Wednesday, May 28, 2014

Negative Body Talk In Front of Our Daughters

As a mo of two girls I always try to avoid talking about my appearance or things that are wrong with it. We all have our imperfections and things we want to change or work on! I sure know I do! But I am always conscious about how I word things so my daughters won't hear me talking negative or being unhappy that way I am. We are constantly telling them they are beautiful the way they are and don't need to change. But if we are doing it they receive mixed signals. I know it is hard, especially when you haven't had much interaction lately with another adult, or while out the subject comes up, or someone makes a comment. We all have our struggles and don't need to be judged by others, we should support one another and encourage to be happier and healthier.  And we should set positive examples while discussing our images when our girls are within ear shot. I never really understood the importance until the other week after swimming lessons we went to the girls bathroom and changing area where there were about 5-6 girls and some moms. The one girl, I would guess around 9 or 10,  I overheard telling her friend that she needs to go on a diet. Her friend asked her what she was talking about. A kid told her she was fat and said she always hears her mom saying she is fat and looks bad and needs to go on a diet so she should as well. And also hearing the mom say maybe i should skip some meals altogether so I can look good in a bathing suit. Listening to this broke my heart-she feels she is not good enough and recalls hearing what her mother says and do was her example and wanted to follow her lead. Mind you she was not overweight, she did have some chubbiness here or there but I thought she still looked great.

I was thinking to have that much stress about her body at such a young age was horrifying. She should not have to think badly of herself and want to change. I would hope more she would be healthy and positive. Maybe hearing her mom say I don't feel as good as I should so I am going to exercise and eat healthier. Those are great way to word it and talk about how you will do that, even turning it into family activities where you can have fun and exercise. The emphasis should be on how we can feel better and not just look better.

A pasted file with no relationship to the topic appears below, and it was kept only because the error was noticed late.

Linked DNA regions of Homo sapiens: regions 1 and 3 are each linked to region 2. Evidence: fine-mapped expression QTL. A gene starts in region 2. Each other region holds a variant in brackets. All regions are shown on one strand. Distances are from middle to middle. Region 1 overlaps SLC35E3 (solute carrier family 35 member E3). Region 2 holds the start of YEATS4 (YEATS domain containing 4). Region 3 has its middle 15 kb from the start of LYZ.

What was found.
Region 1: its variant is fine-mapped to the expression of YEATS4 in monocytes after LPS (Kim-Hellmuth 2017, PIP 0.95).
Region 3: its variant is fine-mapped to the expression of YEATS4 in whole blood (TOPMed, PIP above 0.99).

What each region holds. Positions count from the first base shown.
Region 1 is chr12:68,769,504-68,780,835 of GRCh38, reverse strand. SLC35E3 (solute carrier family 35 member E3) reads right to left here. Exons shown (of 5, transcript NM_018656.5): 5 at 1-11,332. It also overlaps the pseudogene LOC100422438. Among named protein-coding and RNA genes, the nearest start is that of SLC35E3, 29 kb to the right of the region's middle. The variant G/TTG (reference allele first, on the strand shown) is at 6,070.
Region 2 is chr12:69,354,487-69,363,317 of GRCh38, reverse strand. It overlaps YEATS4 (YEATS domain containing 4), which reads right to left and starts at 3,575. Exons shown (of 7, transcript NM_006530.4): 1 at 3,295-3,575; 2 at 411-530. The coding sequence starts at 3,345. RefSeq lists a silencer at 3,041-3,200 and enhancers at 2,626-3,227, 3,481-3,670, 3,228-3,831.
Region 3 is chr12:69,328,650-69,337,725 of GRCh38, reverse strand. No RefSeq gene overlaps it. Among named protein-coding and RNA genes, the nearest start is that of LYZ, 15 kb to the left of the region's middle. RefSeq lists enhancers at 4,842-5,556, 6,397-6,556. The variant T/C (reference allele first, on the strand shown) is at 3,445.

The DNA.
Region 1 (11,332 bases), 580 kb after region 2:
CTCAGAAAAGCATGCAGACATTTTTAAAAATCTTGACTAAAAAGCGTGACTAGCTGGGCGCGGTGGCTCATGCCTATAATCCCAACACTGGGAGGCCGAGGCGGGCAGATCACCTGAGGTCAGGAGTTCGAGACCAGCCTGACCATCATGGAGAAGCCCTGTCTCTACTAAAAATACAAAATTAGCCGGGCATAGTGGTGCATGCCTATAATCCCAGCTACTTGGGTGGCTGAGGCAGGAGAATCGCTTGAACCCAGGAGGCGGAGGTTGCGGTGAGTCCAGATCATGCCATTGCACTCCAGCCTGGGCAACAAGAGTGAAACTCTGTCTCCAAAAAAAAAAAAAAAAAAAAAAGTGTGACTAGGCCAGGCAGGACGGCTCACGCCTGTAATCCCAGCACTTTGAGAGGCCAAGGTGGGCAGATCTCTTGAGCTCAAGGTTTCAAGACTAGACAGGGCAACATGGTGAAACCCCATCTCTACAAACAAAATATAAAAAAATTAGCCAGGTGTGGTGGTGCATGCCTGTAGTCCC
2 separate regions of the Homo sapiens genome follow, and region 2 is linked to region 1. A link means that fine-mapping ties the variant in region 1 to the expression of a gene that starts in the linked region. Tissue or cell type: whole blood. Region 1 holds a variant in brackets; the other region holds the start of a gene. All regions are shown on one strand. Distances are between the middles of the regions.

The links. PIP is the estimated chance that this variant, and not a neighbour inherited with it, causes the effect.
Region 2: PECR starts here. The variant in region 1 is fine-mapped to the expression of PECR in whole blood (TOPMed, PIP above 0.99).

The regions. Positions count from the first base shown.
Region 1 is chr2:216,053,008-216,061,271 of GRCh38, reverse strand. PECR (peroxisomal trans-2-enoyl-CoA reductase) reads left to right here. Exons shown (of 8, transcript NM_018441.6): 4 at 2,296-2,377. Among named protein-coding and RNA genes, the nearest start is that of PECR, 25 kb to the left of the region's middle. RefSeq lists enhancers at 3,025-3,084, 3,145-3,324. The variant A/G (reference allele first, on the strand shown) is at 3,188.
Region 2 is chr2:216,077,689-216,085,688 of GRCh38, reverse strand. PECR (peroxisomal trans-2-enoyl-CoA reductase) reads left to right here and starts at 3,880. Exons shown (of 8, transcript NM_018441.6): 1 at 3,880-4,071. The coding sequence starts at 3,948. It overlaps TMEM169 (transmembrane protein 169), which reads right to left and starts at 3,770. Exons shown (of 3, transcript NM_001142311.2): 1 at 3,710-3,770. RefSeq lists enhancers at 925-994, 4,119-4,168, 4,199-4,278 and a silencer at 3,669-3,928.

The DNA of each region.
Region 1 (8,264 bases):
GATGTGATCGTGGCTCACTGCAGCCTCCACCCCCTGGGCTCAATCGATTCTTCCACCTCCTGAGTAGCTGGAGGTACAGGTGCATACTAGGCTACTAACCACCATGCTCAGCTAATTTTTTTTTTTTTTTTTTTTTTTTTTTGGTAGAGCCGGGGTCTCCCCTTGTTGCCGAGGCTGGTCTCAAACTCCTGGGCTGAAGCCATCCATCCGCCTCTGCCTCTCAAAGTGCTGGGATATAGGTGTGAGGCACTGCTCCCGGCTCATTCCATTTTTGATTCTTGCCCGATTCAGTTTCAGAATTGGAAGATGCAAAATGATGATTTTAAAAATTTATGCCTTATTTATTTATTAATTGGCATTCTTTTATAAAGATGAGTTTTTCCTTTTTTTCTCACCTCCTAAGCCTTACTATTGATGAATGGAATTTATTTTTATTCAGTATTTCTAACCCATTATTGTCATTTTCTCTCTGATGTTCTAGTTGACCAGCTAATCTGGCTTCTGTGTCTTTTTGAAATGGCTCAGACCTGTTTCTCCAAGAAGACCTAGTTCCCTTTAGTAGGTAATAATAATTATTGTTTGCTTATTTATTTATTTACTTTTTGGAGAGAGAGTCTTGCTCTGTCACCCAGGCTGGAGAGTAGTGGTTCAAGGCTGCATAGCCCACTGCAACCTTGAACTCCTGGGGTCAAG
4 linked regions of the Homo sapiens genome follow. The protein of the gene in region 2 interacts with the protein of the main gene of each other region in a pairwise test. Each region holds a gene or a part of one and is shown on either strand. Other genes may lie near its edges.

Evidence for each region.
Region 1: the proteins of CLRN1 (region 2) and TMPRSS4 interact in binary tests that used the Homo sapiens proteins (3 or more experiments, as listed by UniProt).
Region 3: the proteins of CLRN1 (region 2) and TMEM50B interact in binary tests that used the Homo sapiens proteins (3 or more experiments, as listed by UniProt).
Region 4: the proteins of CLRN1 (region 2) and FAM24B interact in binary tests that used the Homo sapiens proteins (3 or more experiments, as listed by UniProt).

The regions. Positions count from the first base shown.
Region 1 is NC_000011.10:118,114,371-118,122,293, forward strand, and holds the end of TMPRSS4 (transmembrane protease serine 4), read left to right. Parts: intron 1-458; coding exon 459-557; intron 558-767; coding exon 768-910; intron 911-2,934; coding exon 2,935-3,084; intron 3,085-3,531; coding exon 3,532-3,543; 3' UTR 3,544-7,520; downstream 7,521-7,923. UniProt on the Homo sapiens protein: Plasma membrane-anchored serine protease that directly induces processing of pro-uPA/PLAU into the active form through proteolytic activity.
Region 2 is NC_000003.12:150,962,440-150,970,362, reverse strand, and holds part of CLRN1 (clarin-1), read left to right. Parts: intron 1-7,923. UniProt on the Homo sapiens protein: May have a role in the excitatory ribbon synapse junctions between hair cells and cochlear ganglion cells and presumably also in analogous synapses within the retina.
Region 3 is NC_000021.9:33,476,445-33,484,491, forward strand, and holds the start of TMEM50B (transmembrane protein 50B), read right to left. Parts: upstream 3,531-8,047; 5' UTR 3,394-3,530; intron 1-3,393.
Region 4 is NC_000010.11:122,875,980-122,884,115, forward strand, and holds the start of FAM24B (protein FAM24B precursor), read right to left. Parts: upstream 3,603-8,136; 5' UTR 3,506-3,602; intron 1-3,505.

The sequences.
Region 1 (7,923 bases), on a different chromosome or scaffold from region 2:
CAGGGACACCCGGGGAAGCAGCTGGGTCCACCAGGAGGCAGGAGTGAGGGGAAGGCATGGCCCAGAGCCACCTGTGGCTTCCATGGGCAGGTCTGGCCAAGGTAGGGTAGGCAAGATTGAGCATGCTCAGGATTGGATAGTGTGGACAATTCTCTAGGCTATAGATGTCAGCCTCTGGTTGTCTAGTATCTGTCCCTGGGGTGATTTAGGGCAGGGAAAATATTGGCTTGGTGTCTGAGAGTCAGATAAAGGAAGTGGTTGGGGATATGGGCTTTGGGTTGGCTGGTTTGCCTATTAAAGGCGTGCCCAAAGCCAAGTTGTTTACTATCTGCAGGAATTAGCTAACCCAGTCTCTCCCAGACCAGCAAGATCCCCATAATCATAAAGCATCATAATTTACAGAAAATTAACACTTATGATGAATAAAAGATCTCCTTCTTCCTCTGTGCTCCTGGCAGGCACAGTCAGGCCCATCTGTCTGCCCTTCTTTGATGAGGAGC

Having 2 daughters only 17 months apart will bring on some interesting issues...hope I am prepared!!!

Monday, May 5, 2014

Getting Kids to Understand Other Kids With Disabilities: What Can They Do and Learn From It?

I have 3 children and not 1 of them have a disability, however, that doesn't mean I don't want them to be unaware not understanding. All through school I always volunteered with the disabled children, I have a soft spot for down syndrome-my cousin has down syndrome, and I always enjoyed my time with them. I had 1 boy named Stan that would never leave my side and only let me walk him to class. After about 12yrs or so I came back to visit my old town and there I was in a grocery store hearing someone just call me name over an over-not even taking a breath of air. I looked around and there he was, my Stan! He remembered me through all my changes and never forgot me. It hit me than if you give yourself to someone or something you can make a difference.

When kids see other kids with something they are not sure about they can stare or make faces or point. I teach my kids not to do any of those, but do encourage them to ask them to play and if old enough ask them why they are in a wheelchair. I would rather my curious child be active with them and ask questions so they can better understand.